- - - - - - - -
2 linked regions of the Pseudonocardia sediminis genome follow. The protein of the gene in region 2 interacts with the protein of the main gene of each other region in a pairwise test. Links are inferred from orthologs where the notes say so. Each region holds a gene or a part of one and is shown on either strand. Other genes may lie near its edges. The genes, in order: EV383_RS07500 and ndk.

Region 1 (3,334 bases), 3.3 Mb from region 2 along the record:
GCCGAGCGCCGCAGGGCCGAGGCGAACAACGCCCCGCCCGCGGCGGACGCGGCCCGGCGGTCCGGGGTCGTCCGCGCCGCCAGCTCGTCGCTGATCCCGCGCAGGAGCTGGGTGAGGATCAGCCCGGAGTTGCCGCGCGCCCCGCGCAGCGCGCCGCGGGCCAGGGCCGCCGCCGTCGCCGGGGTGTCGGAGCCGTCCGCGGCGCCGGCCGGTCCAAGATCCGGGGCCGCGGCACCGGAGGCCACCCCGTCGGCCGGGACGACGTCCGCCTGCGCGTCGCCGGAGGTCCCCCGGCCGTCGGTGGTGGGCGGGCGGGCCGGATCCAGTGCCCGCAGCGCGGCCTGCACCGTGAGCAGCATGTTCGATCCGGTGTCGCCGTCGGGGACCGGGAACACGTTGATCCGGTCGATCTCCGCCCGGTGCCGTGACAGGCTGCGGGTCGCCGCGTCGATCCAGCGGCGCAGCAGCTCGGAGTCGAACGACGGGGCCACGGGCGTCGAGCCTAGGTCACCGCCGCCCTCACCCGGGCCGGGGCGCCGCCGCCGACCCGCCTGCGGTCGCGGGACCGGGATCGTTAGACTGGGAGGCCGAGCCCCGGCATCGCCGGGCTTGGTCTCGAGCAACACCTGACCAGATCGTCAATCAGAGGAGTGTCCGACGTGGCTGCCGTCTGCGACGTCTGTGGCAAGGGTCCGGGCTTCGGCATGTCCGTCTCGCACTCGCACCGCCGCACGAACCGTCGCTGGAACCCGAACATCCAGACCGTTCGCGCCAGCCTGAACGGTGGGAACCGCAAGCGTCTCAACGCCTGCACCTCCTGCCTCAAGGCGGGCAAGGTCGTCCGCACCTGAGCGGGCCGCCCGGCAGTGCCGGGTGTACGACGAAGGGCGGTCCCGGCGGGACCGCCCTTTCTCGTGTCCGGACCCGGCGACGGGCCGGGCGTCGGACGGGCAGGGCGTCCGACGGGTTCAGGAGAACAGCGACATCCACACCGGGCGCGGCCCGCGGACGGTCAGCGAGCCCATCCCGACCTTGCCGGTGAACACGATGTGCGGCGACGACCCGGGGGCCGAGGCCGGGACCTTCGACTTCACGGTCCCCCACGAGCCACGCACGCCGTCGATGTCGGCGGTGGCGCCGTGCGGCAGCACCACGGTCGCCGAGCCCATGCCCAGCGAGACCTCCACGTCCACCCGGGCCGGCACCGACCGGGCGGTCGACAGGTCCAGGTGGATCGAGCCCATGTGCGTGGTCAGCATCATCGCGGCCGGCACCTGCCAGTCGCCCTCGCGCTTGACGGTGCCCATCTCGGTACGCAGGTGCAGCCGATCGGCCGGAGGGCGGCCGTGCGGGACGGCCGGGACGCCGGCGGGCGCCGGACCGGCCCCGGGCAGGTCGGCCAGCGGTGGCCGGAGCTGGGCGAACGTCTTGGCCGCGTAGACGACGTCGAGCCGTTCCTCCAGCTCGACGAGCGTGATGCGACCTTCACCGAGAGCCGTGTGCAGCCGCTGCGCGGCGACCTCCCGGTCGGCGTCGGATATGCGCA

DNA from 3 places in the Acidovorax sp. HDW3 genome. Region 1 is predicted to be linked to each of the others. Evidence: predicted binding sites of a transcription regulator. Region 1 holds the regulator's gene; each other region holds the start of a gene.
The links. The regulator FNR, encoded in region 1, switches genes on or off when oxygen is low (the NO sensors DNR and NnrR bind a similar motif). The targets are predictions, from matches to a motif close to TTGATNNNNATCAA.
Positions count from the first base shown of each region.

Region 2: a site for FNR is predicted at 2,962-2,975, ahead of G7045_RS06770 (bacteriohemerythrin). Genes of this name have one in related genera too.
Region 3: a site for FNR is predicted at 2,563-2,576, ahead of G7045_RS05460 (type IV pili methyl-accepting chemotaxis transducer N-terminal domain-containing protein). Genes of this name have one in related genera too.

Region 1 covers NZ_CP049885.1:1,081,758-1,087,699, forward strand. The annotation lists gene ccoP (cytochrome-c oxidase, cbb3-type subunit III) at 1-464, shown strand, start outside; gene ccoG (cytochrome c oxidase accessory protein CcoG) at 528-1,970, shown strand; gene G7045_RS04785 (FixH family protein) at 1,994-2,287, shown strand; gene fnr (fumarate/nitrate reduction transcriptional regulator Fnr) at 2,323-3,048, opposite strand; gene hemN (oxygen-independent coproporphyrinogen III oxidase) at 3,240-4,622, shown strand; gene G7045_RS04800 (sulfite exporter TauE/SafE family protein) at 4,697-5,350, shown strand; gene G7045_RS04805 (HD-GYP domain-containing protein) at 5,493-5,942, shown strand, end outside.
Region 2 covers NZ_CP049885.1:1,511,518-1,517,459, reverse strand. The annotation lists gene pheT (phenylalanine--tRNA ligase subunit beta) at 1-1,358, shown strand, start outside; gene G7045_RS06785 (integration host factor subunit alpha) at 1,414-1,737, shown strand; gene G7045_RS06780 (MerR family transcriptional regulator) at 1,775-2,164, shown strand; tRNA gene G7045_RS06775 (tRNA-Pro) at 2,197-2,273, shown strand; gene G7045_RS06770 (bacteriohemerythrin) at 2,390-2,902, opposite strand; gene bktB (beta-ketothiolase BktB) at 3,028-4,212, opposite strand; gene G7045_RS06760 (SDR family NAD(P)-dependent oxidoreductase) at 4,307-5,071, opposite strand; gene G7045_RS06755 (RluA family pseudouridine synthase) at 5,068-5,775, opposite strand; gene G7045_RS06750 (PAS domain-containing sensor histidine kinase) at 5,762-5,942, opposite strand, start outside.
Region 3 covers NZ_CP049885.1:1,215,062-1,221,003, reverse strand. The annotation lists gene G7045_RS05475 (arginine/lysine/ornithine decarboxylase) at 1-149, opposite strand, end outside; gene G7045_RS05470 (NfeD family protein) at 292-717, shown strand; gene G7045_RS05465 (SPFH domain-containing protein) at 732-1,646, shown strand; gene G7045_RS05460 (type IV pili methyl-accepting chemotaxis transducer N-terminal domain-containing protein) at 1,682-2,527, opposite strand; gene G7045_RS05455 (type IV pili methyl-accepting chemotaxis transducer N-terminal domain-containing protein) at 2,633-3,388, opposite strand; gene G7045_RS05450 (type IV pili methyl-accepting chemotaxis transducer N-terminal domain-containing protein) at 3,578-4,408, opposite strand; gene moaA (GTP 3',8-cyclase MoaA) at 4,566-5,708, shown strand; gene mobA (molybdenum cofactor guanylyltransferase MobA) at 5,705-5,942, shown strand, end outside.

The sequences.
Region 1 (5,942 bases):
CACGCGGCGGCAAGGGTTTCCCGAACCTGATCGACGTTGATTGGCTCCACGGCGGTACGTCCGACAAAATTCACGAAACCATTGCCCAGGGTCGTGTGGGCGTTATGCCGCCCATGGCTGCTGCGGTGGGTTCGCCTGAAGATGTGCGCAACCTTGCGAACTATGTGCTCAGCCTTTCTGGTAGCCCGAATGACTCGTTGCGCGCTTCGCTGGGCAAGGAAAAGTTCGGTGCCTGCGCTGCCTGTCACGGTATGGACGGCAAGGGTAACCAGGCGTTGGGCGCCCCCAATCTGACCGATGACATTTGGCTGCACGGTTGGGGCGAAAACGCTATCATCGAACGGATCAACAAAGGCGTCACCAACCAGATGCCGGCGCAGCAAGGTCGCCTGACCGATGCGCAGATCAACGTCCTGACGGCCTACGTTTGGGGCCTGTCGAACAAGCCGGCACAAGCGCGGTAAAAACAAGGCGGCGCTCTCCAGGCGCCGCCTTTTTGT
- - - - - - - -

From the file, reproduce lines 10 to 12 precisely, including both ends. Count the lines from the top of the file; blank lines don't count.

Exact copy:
Region 2 covers NZ_CP049885.1:1,511,518-1,517,459, reverse strand. The annotation lists gene pheT (phenylalanine--tRNA ligase subunit beta) at 1-1,358, shown strand, start outside; gene G7045_RS06785 (integration host factor subunit alpha) at 1,414-1,737, shown strand; gene G7045_RS06780 (MerR family transcriptional regulator) at 1,775-2,164, shown strand; tRNA gene G7045_RS06775 (tRNA-Pro) at 2,197-2,273, shown strand; gene G7045_RS06770 (bacteriohemerythrin) at 2,390-2,902, opposite strand; gene bktB (beta-ketothiolase BktB) at 3,028-4,212, opposite strand; gene G7045_RS06760 (SDR family NAD(P)-dependent oxidoreductase) at 4,307-5,071, opposite strand; gene G7045_RS06755 (RluA family pseudouridine synthase) at 5,068-5,775, opposite strand; gene G7045_RS06750 (PAS domain-containing sensor histidine kinase) at 5,762-5,942, opposite strand, start outside.
Region 3 covers NZ_CP049885.1:1,215,062-1,221,003, reverse strand. The annotation lists gene G7045_RS05475 (arginine/lysine/ornithine decarboxylase) at 1-149, opposite strand, end outside; gene G7045_RS05470 (NfeD family protein) at 292-717, shown strand; gene G7045_RS05465 (SPFH domain-containing protein) at 732-1,646, shown strand; gene G7045_RS05460 (type IV pili methyl-accepting chemotaxis transducer N-terminal domain-containing protein) at 1,682-2,527, opposite strand; gene G7045_RS05455 (type IV pili methyl-accepting chemotaxis transducer N-terminal domain-containing protein) at 2,633-3,388, opposite strand; gene G7045_RS05450 (type IV pili methyl-accepting chemotaxis transducer N-terminal domain-containing protein) at 3,578-4,408, opposite strand; gene moaA (GTP 3',8-cyclase MoaA) at 4,566-5,708, shown strand; gene mobA (molybdenum cofactor guanylyltransferase MobA) at 5,705-5,942, shown strand, end outside.

The sequences.